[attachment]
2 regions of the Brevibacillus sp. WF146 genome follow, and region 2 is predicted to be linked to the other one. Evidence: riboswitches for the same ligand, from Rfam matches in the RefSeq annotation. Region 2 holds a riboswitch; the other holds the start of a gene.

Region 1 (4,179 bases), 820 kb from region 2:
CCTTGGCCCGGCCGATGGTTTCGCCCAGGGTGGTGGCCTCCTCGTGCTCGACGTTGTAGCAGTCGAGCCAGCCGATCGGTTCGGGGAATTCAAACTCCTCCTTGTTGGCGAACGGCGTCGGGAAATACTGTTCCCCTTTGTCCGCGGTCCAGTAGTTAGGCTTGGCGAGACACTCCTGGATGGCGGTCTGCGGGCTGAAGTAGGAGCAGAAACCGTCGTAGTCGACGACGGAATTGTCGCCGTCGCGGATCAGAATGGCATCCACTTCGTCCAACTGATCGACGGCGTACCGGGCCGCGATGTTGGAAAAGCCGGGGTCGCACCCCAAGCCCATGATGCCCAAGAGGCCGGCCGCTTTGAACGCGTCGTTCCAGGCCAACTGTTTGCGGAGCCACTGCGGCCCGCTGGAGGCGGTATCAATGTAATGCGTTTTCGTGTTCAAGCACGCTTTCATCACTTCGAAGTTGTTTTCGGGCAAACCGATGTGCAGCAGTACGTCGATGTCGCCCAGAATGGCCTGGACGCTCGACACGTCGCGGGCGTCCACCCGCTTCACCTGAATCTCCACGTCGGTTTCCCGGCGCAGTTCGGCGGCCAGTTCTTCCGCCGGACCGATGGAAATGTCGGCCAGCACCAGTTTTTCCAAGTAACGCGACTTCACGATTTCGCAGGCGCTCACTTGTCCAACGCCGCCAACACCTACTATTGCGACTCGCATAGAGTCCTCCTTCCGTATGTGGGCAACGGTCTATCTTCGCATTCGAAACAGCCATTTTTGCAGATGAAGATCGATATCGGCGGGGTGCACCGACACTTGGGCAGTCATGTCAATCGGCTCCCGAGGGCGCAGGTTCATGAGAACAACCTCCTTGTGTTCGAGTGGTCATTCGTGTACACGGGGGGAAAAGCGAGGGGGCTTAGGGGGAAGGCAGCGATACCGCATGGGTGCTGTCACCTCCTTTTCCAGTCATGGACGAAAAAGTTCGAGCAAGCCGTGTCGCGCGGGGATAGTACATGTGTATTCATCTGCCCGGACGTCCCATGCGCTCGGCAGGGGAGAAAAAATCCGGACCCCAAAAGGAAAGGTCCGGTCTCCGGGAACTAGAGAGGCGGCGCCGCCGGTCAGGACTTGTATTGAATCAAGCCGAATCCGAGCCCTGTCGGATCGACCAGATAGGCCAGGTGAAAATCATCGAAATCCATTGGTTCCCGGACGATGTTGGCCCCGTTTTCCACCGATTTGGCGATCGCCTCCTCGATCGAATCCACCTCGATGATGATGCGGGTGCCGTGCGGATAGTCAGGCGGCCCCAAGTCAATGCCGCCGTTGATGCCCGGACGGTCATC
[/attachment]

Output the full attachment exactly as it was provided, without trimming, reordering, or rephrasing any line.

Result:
2 regions of the Brevibacillus sp. WF146 genome follow, and region 2 is predicted to be linked to the other one. Evidence: riboswitches for the same ligand, from Rfam matches in the RefSeq annotation. Region 2 holds a riboswitch; the other holds the start of a gene.

Region 1 (4,179 bases), 820 kb from region 2:
CCTTGGCCCGGCCGATGGTTTCGCCCAGGGTGGTGGCCTCCTCGTGCTCGACGTTGTAGCAGTCGAGCCAGCCGATCGGTTCGGGGAATTCAAACTCCTCCTTGTTGGCGAACGGCGTCGGGAAATACTGTTCCCCTTTGTCCGCGGTCCAGTAGTTAGGCTTGGCGAGACACTCCTGGATGGCGGTCTGCGGGCTGAAGTAGGAGCAGAAACCGTCGTAGTCGACGACGGAATTGTCGCCGTCGCGGATCAGAATGGCATCCACTTCGTCCAACTGATCGACGGCGTACCGGGCCGCGATGTTGGAAAAGCCGGGGTCGCACCCCAAGCCCATGATGCCCAAGAGGCCGGCCGCTTTGAACGCGTCGTTCCAGGCCAACTGTTTGCGGAGCCACTGCGGCCCGCTGGAGGCGGTATCAATGTAATGCGTTTTCGTGTTCAAGCACGCTTTCATCACTTCGAAGTTGTTTTCGGGCAAACCGATGTGCAGCAGTACGTCGATGTCGCCCAGAATGGCCTGGACGCTCGACACGTCGCGGGCGTCCACCCGCTTCACCTGAATCTCCACGTCGGTTTCCCGGCGCAGTTCGGCGGCCAGTTCTTCCGCCGGACCGATGGAAATGTCGGCCAGCACCAGTTTTTCCAAGTAACGCGACTTCACGATTTCGCAGGCGCTCACTTGTCCAACGCCGCCAACACCTACTATTGCGACTCGCATAGAGTCCTCCTTCCGTATGTGGGCAACGGTCTATCTTCGCATTCGAAACAGCCATTTTTGCAGATGAAGATCGATATCGGCGGGGTGCACCGACACTTGGGCAGTCATGTCAATCGGCTCCCGAGGGCGCAGGTTCATGAGAACAACCTCCTTGTGTTCGAGTGGTCATTCGTGTACACGGGGGGAAAAGCGAGGGGGCTTAGGGGGAAGGCAGCGATACCGCATGGGTGCTGTCACCTCCTTTTCCAGTCATGGACGAAAAAGTTCGAGCAAGCCGTGTCGCGCGGGGATAGTACATGTGTATTCATCTGCCCGGACGTCCCATGCGCTCGGCAGGGGAGAAAAAATCCGGACCCCAAAAGGAAAGGTCCGGTCTCCGGGAACTAGAGAGGCGGCGCCGCCGGTCAGGACTTGTATTGAATCAAGCCGAATCCGAGCCCTGTCGGATCGACCAGATAGGCCAGGTGAAAATCATCGAAATCCATTGGTTCCCGGACGATGTTGGCCCCGTTTTCCACCGATTTGGCGATCGCCTCCTCGATCGAATCCACCTCGATGATGATGCGGGTGCCGTGCGGATAGTCAGGCGGCCCCAAGTCAATGCCGCCGTTGATGCCCGGACGGTCATC